Unfeeling and Embodiment in the Balkans in the 1930s: Rebecca West in Black Lamb and Grey Falcon

By Nicola Dimitriou

Rebecca West, in recent years, has been rediscovered in her own right. Black Lamb and Grey Falcon (1941) [1], Andrew Hammond highlights, is a prime example of a travelogue that would ‘most surely be considered one of the greatest works of the modernist period if only it had not been written in a genre (travel writing) and on a region (Eastern Europe) marginalised alike in British literary studies’ [2]. Timothy Wientzen also described it is a ‘massively ambitious 1941 travelogue’ which offers a ‘meditation on the history and culture of the Balkans [;] … a region West (rightly) feared would soon come under the domination of fascism’ [3]. The text was importantly written on the brink of World War II; it is a close examination of the history, people, and politics of Yugoslavia, discussing three trips that West took between 1936 and 1938 while interweaving her travel narrative with a thorough history and ethnography of the region.

West begins her journey by travelling to Zagreb and is shown the city by Constantine, a poet and a Serb, and two Croats, the mathematician Valetta, a young separatist, and a journalist, Marko Gregorievitch, a believer in the nation of a united Yugoslavia. Throughout the book, West discusses her views on politics, society, feminism and fascism. In this context, West demonstrates unfeeling in a number of instances as an attempt to discuss the multiple races, ethnicities and nationalities in the borderland that the Balkans constituted, between the West and the East. In the Oxford English Dictionary, ‘unfeeling’ is described as a noun and an adjective. As a noun, it is defined as ‘lack of feeling’ while as an adjective, the entries offer further depth such as ‘having no feeling or sensation, insensible; figurative not sensitive to impressions’ and ‘devoid of kindly or tender feelings; uncompassionate, unsympathetic’ [4]. This fact, namely, that my research had not come across many instances of feeling in West’s Black Lamb and Grey Falcon, intrigued me, as West undoubtedly was, and is, a female writer renowned for never failing to express her opinion, thoughts and political voice. This led me to want to further research this lack of feeling and attempt to answer the question: why did such a strongly opinionated female writer not express feeling?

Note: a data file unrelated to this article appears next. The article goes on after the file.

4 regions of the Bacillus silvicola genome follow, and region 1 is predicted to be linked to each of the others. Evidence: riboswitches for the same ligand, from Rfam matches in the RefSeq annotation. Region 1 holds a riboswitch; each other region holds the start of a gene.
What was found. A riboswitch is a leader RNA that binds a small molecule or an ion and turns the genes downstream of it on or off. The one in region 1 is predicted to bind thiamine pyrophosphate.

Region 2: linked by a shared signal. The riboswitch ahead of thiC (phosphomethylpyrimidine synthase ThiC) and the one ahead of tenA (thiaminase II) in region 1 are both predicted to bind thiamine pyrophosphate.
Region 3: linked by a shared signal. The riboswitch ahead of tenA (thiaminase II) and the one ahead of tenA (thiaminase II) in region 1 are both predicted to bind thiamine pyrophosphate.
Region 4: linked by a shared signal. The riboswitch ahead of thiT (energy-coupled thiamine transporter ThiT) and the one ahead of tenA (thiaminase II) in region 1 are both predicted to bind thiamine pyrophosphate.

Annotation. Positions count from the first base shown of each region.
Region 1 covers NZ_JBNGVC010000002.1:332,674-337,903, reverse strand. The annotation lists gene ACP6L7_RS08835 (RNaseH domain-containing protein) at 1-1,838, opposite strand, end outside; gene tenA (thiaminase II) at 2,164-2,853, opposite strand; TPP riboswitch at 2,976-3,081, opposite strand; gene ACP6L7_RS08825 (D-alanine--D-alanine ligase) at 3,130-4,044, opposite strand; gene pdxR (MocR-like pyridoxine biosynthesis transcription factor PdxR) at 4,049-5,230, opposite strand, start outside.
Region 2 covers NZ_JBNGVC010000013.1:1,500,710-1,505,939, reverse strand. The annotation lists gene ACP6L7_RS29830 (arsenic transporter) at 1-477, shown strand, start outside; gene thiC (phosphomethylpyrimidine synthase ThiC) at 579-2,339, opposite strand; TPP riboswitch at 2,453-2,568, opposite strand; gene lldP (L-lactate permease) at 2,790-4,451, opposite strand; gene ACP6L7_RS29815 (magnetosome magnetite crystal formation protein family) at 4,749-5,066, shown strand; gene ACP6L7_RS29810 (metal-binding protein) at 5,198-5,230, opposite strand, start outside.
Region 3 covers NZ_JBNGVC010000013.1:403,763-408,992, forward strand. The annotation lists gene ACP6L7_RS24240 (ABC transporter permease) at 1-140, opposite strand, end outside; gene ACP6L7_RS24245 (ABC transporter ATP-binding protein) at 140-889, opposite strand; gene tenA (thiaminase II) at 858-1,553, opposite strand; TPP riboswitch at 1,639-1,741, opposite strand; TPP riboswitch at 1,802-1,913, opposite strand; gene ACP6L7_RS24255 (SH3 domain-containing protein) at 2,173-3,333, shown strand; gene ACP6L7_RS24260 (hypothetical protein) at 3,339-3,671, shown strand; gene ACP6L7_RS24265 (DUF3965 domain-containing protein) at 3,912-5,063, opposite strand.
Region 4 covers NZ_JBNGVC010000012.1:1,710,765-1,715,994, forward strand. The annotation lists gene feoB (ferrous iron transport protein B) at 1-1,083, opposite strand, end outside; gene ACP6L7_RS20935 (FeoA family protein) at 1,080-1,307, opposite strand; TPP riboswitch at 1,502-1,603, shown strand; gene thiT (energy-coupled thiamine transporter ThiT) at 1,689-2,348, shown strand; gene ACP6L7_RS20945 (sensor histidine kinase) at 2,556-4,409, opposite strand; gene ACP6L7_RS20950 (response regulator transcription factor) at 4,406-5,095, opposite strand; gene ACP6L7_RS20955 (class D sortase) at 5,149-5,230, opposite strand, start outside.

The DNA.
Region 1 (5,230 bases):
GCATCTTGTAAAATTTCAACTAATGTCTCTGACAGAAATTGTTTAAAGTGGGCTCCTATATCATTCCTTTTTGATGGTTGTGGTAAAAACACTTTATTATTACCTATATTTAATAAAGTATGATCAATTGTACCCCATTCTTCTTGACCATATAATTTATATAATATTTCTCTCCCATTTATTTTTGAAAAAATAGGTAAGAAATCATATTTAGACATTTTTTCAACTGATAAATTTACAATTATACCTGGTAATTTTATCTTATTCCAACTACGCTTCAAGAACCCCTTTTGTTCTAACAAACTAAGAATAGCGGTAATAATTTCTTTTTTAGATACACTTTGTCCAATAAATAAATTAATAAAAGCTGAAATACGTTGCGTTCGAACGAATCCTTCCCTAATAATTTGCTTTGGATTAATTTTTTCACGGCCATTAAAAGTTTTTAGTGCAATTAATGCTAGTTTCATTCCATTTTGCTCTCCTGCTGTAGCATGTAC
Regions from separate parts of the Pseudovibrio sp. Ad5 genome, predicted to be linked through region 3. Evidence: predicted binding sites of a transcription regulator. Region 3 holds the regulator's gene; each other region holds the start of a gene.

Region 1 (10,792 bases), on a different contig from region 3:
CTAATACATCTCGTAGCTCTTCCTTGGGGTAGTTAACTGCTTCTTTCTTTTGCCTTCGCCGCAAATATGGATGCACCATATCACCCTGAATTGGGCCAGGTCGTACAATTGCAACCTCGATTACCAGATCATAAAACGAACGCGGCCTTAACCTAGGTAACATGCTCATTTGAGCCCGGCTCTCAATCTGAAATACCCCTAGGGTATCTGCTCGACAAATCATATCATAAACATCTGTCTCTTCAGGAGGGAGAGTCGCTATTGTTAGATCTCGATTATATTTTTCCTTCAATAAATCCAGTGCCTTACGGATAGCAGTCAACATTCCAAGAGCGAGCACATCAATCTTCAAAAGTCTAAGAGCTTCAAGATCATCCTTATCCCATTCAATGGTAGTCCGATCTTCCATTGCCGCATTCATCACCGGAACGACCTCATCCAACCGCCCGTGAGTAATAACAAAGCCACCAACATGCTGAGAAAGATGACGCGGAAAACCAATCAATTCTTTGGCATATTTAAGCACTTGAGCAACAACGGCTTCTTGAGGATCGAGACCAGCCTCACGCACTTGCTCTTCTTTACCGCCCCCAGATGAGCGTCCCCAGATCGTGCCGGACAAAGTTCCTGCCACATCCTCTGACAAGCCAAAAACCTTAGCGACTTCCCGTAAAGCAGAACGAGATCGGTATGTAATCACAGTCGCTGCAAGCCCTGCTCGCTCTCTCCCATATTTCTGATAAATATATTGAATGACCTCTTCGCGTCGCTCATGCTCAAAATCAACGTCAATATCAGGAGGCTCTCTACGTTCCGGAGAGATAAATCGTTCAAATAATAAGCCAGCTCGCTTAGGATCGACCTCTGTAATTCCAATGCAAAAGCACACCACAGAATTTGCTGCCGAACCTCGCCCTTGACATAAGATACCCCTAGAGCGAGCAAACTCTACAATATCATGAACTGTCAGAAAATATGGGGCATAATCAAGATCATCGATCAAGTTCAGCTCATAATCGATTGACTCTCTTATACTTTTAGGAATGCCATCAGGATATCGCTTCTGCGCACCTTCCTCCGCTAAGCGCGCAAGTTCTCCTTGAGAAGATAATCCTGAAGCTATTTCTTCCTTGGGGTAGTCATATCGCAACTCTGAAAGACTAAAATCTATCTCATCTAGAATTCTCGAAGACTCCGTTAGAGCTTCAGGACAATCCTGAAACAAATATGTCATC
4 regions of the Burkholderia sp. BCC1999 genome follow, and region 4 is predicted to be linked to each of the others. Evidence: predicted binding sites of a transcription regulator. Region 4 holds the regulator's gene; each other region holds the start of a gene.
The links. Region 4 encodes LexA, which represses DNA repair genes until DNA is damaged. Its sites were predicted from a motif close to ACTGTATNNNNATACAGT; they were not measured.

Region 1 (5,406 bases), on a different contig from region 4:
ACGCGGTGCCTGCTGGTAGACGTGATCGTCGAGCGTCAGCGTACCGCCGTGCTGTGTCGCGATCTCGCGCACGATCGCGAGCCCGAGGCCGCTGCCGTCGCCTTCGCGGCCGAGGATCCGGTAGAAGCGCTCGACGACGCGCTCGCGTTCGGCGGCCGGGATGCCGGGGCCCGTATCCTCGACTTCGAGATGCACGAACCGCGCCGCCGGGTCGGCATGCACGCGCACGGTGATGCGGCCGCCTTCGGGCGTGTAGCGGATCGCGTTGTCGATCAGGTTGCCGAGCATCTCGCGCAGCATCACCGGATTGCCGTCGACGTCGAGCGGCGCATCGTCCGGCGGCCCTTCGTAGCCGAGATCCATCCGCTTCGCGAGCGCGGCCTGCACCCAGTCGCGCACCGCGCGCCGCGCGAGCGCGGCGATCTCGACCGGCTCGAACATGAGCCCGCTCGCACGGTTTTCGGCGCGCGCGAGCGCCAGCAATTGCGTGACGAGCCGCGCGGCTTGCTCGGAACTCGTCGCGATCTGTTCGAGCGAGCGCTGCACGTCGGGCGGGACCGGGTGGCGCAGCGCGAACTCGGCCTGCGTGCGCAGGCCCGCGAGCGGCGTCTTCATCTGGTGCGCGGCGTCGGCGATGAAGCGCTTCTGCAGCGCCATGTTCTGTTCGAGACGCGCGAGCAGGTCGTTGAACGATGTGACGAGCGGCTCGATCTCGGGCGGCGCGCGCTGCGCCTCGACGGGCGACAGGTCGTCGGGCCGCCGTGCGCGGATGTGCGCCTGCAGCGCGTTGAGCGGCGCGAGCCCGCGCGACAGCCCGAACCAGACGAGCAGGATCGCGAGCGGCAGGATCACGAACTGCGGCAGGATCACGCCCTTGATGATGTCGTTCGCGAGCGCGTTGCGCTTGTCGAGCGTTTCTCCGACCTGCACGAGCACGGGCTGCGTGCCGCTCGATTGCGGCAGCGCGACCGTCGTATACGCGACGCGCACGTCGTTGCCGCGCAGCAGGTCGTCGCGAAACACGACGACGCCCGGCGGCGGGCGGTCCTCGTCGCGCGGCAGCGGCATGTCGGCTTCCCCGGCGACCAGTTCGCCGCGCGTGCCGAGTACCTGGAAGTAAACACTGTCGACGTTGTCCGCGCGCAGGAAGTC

The following, longer passage, in which West describes Gregorievitch, Valetta and Constantine, is a prime example:

They are standing in the rain, and they are all different and they are all the same. They greet us warmly, and in their hearts they cannot greet each other, and they dislike us a little because it is to meet us that they are standing beside their enemies in the rain. We are their friends, but we are made from another substance. The rich passions of Constantine, the intense, graceful, selected joys and sorrows of Valetta, and Gregorievitch’s gloomy Great Danish nobility are all cut from the same primary stuff, though in very dissimilar shapes. Sitting in our hotel room, drinking wine, they showed their unity of origin. A door opens, they twitch and swivel their heads, and the movement is the same. When these enemies advance on each other, they must move at the same tempo.

Black Lamb and Grey Falcon [5].